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# Vector Projection; Space Coordinate System

Why is it that we have to provide a reference point $$P(x, y, z)$$ to convert a Cartesian vector to a Cylindrical vector? Also, how would you interpret the vector $$A_\rho a_\rho + A_\phi a_\phi + A_z a_z$$, geometrically?

Note by JohnDonnie Celestre
4 years, 6 months ago

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Cylindrical polar coordinates are defined in terms of an axis (the axis of the cylinder). The relationship between the fundamental Cartesian coordinate vectors $$a_x,a_y,a_z$$ (which are unit vectors pointing along the $$x$$-, $$y$$- and $$z$$-axes) and the fundamental cylindrical polar coordinate vectors $$a_\rho,a_\phi,a_z$$ varies depending on the point where these vectors are being considered. While, for example, $$a_x$$ always points in the same direction, the vector $$a_\rho$$ points in different directions at different points in space.

To be specific, if $$a_x=(1,0,0)$$, $$a_y = (0,1,0)$$ and $$a_z = (0,0,1)$$. Suppose we are at the point $$P$$ with coordinates $$(\rho\cos\phi,\rho\sin\phi,z)$$.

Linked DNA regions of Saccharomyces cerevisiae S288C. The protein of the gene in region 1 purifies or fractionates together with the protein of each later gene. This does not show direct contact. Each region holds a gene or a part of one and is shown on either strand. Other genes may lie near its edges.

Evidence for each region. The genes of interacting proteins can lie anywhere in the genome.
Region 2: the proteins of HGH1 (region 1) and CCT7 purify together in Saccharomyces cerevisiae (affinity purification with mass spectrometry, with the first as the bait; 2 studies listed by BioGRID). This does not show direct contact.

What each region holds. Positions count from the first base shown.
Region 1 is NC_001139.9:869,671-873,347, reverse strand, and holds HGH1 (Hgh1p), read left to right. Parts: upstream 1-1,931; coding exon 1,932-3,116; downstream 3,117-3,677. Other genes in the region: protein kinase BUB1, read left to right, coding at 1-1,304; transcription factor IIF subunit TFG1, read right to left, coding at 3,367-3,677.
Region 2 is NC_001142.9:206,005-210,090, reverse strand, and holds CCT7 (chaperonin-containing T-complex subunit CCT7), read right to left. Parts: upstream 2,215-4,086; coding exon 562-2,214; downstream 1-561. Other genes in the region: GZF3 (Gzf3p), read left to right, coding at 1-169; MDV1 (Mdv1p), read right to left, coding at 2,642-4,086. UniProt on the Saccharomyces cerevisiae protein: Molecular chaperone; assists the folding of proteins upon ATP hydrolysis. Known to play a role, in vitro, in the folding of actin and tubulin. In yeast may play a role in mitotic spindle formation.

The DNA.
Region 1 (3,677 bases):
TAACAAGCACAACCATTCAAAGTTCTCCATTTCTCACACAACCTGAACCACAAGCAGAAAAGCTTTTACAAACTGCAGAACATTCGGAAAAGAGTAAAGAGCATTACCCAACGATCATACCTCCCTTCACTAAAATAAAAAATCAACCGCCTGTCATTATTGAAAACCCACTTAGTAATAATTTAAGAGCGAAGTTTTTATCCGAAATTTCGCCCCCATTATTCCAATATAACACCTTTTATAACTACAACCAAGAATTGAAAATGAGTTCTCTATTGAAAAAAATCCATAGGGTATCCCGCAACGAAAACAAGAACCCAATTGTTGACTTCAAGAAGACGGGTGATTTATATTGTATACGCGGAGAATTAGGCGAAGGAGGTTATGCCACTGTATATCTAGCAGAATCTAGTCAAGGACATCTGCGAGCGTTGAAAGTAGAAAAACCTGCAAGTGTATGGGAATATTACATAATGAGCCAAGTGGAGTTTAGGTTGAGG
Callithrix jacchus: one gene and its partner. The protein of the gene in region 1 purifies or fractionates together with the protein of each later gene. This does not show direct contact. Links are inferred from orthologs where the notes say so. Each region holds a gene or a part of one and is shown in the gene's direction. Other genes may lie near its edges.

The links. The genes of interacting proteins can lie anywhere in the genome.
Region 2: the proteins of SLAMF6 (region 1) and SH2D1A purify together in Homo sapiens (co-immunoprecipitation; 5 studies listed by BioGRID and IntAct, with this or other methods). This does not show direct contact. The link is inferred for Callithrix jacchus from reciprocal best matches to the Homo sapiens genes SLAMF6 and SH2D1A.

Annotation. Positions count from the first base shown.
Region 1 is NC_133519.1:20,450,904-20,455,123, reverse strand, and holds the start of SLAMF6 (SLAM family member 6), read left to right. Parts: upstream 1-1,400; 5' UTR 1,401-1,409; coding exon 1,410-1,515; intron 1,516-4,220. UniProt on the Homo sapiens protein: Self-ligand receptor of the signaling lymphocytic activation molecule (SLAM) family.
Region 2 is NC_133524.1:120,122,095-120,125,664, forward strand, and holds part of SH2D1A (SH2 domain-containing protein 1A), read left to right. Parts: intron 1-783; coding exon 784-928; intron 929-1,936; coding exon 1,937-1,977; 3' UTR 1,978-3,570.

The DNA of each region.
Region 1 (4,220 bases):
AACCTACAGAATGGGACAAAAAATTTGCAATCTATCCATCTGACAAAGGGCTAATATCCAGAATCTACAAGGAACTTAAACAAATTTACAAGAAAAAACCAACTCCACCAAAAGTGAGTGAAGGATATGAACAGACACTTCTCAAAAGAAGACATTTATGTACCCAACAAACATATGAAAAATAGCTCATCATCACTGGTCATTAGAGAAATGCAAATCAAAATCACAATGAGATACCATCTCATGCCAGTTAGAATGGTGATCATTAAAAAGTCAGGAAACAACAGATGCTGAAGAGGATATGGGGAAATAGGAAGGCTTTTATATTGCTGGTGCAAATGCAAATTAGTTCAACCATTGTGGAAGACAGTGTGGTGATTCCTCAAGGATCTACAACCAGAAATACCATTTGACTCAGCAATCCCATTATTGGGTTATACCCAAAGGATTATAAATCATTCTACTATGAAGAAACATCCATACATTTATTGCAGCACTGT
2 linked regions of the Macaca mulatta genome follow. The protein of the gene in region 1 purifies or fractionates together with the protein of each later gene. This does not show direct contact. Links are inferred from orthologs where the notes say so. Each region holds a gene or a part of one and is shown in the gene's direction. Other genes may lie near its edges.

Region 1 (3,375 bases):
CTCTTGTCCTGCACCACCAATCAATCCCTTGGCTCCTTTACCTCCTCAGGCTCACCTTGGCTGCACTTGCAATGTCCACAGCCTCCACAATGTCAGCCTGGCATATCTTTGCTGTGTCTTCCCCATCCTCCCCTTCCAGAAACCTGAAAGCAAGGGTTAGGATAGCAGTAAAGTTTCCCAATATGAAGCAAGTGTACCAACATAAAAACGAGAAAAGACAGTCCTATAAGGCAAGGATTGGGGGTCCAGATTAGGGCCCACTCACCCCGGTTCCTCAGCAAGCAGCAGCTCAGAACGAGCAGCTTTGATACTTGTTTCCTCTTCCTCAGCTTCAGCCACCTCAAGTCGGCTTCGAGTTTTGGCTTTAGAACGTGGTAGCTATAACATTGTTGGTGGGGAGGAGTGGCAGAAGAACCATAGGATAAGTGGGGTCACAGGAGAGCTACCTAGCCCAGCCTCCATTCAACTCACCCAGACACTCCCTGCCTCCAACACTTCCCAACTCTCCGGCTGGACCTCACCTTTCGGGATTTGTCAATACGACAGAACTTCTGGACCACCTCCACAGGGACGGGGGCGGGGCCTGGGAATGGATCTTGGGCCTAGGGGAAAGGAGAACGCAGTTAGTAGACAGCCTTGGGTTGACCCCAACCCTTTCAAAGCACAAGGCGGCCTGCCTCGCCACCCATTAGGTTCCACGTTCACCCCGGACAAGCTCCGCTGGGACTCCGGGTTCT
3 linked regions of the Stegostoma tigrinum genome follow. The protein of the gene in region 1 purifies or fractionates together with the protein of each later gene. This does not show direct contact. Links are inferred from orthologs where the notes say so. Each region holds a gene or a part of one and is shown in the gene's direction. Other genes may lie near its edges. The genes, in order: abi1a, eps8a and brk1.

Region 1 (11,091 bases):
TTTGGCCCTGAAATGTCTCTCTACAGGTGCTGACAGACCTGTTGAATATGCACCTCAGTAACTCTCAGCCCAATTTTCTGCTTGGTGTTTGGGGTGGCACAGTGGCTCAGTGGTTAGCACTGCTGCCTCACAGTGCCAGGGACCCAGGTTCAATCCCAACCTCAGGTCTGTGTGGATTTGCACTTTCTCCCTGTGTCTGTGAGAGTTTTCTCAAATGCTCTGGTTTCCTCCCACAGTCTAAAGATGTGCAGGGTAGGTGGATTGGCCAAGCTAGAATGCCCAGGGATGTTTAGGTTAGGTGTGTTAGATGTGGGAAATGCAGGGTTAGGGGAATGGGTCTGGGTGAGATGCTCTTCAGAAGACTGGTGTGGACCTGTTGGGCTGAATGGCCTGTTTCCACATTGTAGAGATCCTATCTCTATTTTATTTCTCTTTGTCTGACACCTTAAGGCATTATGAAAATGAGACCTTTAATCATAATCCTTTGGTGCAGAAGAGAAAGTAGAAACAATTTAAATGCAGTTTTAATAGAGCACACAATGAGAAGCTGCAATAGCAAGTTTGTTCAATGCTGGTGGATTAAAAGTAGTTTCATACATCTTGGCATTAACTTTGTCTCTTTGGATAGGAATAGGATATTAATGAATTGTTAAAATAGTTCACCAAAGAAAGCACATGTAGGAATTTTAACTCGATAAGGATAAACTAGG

• $$a_\rho$$ is the unit vector in the "direction of increasing $$\rho$$", namely the unit vector which is perpendicular to the $$z$$-axis and radially outwards, so $$a_\rho = (\cos\phi,\sin\phi,0)$$.

• $$a_\phi$$ is the unit vector in the "direction of increasing $$\phi$$", namely the direction you would go if $$\phi$$ increases, while keeping $$\rho$$ and $$z$$ constant. If you keep $$\rho$$ and $$z$$ constant, you rotate about the $$z$$-axis, and so $$a_\phi = (-\sin\phi,\cos\phi,0)$$.

• $$a_z$$ is still the unit direction in the "direction of increasing $$z$$", namely $$(0,0,1)$$.

If we are converting between the Cartesian and cylindrical polar systems, we are in the business of describing the same vector $$a$$ in two different ways, and so $a \; = \; A_xa_x + A_ya_y + A_za_z \; = \; A_\rho a_\rho + A_\phi a_\phi + A_z a_z$ Taking scalar products: $\begin{array}{rcl} A_\rho & = & a \cdot a_\rho \; = \; A_x \cos\phi + A_y \sin\phi \\ A_\phi & = & a \cdot a_\phi \; = \; -A_x \sin\phi + A_y \cos\phi \\ A_z & = & a \cdot a_z \; = \; A_z \end{array}$ The last equation is trivial, since the $$z$$-coordinate is the same coordinate in both coordinate systems. These are precisely the equations that are being used in the example you provided.

- 4 years, 6 months ago

Thank you Sir Mark :))

- 4 years, 6 months ago